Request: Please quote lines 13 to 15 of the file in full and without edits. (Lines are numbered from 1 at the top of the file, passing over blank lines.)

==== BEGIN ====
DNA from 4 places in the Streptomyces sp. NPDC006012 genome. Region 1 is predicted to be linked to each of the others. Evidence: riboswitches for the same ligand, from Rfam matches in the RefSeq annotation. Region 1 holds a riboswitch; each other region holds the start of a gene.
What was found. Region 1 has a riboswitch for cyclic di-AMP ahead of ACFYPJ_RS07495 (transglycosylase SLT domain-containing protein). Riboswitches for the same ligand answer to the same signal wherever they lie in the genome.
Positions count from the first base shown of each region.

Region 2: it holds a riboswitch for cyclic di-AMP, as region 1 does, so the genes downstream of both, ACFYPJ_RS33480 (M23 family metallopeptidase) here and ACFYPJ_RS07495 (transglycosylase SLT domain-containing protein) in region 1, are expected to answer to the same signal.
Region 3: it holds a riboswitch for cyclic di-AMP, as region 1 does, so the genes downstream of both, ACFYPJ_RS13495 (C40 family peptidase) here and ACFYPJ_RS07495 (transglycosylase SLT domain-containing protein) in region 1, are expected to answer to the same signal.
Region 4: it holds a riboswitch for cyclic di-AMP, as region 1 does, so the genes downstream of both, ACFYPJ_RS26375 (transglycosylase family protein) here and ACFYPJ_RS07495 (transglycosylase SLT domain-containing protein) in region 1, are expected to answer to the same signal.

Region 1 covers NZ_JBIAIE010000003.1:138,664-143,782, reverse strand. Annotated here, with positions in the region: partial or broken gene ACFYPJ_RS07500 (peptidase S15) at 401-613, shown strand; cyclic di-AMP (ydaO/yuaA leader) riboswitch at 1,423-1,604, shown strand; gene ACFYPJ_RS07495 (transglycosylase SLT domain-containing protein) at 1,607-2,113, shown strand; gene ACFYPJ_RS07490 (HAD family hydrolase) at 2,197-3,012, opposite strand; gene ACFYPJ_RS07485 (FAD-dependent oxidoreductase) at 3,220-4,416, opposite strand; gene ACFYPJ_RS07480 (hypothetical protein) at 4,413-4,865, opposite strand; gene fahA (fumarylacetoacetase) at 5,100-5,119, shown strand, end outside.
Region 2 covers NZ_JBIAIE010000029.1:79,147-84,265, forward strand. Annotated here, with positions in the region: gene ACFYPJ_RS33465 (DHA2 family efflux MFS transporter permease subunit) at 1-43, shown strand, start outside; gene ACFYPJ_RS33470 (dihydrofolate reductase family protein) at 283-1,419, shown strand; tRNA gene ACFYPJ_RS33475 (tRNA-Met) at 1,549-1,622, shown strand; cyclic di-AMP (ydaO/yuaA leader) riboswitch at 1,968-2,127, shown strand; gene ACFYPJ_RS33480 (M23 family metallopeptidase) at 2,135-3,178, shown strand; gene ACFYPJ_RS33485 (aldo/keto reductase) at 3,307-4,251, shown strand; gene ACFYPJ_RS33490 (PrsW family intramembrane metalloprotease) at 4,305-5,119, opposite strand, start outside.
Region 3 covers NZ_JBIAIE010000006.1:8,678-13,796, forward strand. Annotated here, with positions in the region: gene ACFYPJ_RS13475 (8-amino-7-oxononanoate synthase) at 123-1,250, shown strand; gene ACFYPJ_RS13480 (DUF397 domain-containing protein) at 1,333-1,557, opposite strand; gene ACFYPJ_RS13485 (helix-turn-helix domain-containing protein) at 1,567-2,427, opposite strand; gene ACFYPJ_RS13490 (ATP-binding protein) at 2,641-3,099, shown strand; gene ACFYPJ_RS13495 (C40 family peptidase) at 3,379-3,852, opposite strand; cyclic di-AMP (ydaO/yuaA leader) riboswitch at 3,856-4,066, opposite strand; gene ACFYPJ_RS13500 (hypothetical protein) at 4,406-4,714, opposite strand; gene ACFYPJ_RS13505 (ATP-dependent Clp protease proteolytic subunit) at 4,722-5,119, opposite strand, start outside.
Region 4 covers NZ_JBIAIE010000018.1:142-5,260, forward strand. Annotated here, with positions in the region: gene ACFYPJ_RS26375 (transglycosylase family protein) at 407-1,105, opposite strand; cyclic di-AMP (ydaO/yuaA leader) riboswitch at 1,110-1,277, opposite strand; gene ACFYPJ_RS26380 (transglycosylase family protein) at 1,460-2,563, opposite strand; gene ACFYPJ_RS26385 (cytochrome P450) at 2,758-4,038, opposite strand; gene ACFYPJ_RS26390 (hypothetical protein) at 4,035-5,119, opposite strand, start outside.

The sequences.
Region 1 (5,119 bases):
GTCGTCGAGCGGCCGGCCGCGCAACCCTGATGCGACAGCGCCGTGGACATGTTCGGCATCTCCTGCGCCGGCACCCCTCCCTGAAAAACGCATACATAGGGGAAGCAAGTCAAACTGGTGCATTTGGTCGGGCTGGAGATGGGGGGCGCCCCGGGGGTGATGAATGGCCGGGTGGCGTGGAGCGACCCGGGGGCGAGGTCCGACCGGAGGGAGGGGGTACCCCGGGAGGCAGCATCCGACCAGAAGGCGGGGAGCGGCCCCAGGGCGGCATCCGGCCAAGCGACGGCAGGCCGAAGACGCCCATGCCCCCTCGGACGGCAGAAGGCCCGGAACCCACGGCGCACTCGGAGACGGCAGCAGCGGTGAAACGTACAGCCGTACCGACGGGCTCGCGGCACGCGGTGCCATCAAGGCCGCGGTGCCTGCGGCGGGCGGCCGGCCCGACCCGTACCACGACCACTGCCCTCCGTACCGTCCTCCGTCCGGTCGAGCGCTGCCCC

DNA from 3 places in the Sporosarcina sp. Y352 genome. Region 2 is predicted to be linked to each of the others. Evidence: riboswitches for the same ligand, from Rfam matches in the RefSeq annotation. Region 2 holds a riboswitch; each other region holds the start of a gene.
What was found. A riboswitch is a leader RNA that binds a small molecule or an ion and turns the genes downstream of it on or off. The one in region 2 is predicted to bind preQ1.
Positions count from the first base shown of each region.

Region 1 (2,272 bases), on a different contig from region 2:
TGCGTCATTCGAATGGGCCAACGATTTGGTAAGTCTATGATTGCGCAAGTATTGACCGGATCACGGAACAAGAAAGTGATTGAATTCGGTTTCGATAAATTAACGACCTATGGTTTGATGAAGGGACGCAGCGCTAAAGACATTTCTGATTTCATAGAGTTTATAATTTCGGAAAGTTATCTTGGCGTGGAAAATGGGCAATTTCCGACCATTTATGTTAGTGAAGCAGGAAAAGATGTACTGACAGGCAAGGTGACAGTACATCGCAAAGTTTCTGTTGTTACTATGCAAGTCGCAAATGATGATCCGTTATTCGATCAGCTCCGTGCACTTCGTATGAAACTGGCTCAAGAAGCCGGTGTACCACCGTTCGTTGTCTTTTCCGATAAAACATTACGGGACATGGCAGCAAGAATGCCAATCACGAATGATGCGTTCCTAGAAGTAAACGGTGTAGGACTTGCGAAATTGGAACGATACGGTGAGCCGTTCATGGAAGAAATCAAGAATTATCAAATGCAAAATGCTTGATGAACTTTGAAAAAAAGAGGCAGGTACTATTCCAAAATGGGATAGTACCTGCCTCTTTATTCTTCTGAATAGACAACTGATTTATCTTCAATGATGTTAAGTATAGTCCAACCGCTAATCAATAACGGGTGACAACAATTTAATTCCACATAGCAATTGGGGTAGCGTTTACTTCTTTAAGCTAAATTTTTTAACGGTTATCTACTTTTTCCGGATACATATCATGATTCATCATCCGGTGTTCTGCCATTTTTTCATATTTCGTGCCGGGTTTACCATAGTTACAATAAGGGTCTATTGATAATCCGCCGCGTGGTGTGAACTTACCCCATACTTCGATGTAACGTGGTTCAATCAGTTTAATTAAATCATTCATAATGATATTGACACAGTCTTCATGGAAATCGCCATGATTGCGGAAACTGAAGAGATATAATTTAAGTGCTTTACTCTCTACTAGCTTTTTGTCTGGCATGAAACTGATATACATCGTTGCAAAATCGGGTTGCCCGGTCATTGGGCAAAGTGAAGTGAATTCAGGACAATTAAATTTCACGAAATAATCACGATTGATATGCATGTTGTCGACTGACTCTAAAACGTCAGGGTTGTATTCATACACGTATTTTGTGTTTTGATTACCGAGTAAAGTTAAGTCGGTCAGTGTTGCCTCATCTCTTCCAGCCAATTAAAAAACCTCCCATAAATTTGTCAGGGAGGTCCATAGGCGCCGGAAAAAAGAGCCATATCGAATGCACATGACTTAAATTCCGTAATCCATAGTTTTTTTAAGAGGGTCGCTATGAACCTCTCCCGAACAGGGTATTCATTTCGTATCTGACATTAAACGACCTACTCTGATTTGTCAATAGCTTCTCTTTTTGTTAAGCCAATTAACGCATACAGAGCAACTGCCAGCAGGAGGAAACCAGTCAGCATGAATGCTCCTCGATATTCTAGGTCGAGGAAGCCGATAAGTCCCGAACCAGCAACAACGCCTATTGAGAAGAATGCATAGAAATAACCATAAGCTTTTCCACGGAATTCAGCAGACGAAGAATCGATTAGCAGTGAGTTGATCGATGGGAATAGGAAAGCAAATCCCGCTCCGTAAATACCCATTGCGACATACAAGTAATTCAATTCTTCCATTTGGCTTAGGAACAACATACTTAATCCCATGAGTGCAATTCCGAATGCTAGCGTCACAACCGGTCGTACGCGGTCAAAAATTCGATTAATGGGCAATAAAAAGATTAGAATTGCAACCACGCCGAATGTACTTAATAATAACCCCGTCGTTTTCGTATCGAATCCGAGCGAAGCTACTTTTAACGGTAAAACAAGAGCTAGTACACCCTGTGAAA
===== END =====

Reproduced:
GTCGTCGAGCGGCCGGCCGCGCAACCCTGATGCGACAGCGCCGTGGACATGTTCGGCATCTCCTGCGCCGGCACCCCTCCCTGAAAAACGCATACATAGGGGAAGCAAGTCAAACTGGTGCATTTGGTCGGGCTGGAGATGGGGGGCGCCCCGGGGGTGATGAATGGCCGGGTGGCGTGGAGCGACCCGGGGGCGAGGTCCGACCGGAGGGAGGGGGTACCCCGGGAGGCAGCATCCGACCAGAAGGCGGGGAGCGGCCCCAGGGCGGCATCCGGCCAAGCGACGGCAGGCCGAAGACGCCCATGCCCCCTCGGACGGCAGAAGGCCCGGAACCCACGGCGCACTCGGAGACGGCAGCAGCGGTGAAACGTACAGCCGTACCGACGGGCTCGCGGCACGCGGTGCCATCAAGGCCGCGGTGCCTGCGGCGGGCGGCCGGCCCGACCCGTACCACGACCACTGCCCTCCGTACCGTCCTCCGTCCGGTCGAGCGCTGCCCC

DNA from 3 places in the Sporosarcina sp. Y352 genome. Region 2 is predicted to be linked to each of the others. Evidence: riboswitches for the same ligand, from Rfam matches in the RefSeq annotation. Region 2 holds a riboswitch; each other region holds the start of a gene.
What was found. A riboswitch is a leader RNA that binds a small molecule or an ion and turns the genes downstream of it on or off. The one in region 2 is predicted to bind preQ1.